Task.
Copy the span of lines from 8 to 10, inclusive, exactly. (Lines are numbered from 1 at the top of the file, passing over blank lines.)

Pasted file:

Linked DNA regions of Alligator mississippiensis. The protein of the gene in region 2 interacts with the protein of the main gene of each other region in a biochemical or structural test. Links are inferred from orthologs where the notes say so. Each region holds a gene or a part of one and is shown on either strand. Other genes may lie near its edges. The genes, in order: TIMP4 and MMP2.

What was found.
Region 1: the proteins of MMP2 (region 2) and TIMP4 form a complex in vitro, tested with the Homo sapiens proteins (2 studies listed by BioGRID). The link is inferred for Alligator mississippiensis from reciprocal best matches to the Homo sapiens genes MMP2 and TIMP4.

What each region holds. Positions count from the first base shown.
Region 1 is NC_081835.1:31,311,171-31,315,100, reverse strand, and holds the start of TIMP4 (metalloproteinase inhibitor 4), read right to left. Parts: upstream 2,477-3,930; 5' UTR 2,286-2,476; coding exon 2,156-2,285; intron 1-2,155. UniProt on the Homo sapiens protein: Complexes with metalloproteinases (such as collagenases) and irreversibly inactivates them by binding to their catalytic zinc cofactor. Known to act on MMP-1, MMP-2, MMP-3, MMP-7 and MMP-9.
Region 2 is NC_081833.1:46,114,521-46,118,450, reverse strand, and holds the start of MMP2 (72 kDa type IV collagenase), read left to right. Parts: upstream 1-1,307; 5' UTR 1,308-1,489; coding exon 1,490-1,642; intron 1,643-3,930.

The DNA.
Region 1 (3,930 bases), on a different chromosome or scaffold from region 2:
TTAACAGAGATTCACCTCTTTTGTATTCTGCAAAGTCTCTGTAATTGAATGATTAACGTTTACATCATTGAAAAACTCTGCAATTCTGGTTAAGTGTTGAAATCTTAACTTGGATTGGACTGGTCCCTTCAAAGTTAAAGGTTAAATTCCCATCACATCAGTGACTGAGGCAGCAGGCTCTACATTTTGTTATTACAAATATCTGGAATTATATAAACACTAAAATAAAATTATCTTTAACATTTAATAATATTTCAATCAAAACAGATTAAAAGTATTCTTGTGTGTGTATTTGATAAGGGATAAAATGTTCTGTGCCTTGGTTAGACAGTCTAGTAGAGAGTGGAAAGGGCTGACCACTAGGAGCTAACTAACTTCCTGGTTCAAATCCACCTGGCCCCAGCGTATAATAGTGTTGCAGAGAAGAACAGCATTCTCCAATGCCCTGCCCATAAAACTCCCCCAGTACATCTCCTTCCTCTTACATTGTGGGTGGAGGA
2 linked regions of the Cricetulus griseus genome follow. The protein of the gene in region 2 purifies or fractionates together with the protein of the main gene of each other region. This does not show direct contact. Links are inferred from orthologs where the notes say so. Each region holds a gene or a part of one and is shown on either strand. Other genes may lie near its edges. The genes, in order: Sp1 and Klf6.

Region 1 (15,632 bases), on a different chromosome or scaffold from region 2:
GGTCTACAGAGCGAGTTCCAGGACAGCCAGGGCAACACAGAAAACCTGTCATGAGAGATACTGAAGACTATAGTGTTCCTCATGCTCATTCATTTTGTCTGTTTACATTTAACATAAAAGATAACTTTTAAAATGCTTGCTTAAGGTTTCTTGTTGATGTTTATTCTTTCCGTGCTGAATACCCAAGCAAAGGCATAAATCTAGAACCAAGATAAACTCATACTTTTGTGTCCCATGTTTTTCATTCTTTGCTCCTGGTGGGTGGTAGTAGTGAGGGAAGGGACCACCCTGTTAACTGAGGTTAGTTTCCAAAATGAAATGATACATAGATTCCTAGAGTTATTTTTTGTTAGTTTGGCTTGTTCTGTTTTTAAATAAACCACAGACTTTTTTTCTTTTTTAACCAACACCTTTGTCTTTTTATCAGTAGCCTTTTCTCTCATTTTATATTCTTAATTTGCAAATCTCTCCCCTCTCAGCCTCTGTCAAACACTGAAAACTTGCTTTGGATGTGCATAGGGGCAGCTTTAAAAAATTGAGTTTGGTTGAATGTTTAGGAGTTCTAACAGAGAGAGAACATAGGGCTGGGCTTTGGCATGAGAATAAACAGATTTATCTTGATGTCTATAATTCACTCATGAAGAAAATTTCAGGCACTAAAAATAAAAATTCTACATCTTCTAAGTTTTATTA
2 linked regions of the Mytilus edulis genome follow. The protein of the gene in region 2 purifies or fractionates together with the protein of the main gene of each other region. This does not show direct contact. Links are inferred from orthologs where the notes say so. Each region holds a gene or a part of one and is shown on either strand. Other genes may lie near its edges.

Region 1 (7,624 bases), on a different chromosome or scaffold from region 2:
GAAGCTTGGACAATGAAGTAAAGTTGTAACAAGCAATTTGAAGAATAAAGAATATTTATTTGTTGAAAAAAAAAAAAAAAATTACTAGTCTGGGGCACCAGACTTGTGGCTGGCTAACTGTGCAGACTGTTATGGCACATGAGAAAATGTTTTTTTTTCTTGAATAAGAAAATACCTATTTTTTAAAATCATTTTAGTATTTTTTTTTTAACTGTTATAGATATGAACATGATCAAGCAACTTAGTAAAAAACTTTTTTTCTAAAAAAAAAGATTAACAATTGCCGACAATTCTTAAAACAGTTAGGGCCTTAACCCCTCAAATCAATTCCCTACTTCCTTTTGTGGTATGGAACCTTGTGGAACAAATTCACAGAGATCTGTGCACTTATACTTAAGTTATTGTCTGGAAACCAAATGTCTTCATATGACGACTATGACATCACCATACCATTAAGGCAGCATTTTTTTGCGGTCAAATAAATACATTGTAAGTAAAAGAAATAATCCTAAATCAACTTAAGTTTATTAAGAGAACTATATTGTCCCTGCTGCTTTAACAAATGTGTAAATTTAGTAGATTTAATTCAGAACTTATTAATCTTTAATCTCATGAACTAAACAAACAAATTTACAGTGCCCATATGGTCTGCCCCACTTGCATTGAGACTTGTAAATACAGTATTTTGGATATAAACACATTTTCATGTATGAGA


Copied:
Region 1 (3,930 bases), on a different chromosome or scaffold from region 2:
TTAACAGAGATTCACCTCTTTTGTATTCTGCAAAGTCTCTGTAATTGAATGATTAACGTTTACATCATTGAAAAACTCTGCAATTCTGGTTAAGTGTTGAAATCTTAACTTGGATTGGACTGGTCCCTTCAAAGTTAAAGGTTAAATTCCCATCACATCAGTGACTGAGGCAGCAGGCTCTACATTTTGTTATTACAAATATCTGGAATTATATAAACACTAAAATAAAATTATCTTTAACATTTAATAATATTTCAATCAAAACAGATTAAAAGTATTCTTGTGTGTGTATTTGATAAGGGATAAAATGTTCTGTGCCTTGGTTAGACAGTCTAGTAGAGAGTGGAAAGGGCTGACCACTAGGAGCTAACTAACTTCCTGGTTCAAATCCACCTGGCCCCAGCGTATAATAGTGTTGCAGAGAAGAACAGCATTCTCCAATGCCCTGCCCATAAAACTCCCCCAGTACATCTCCTTCCTCTTACATTGTGGGTGGAGGA
2 linked regions of the Cricetulus griseus genome follow. The protein of the gene in region 2 purifies or fractionates together with the protein of the main gene of each other region. This does not show direct contact. Links are inferred from orthologs where the notes say so. Each region holds a gene or a part of one and is shown on either strand. Other genes may lie near its edges. The genes, in order: Sp1 and Klf6.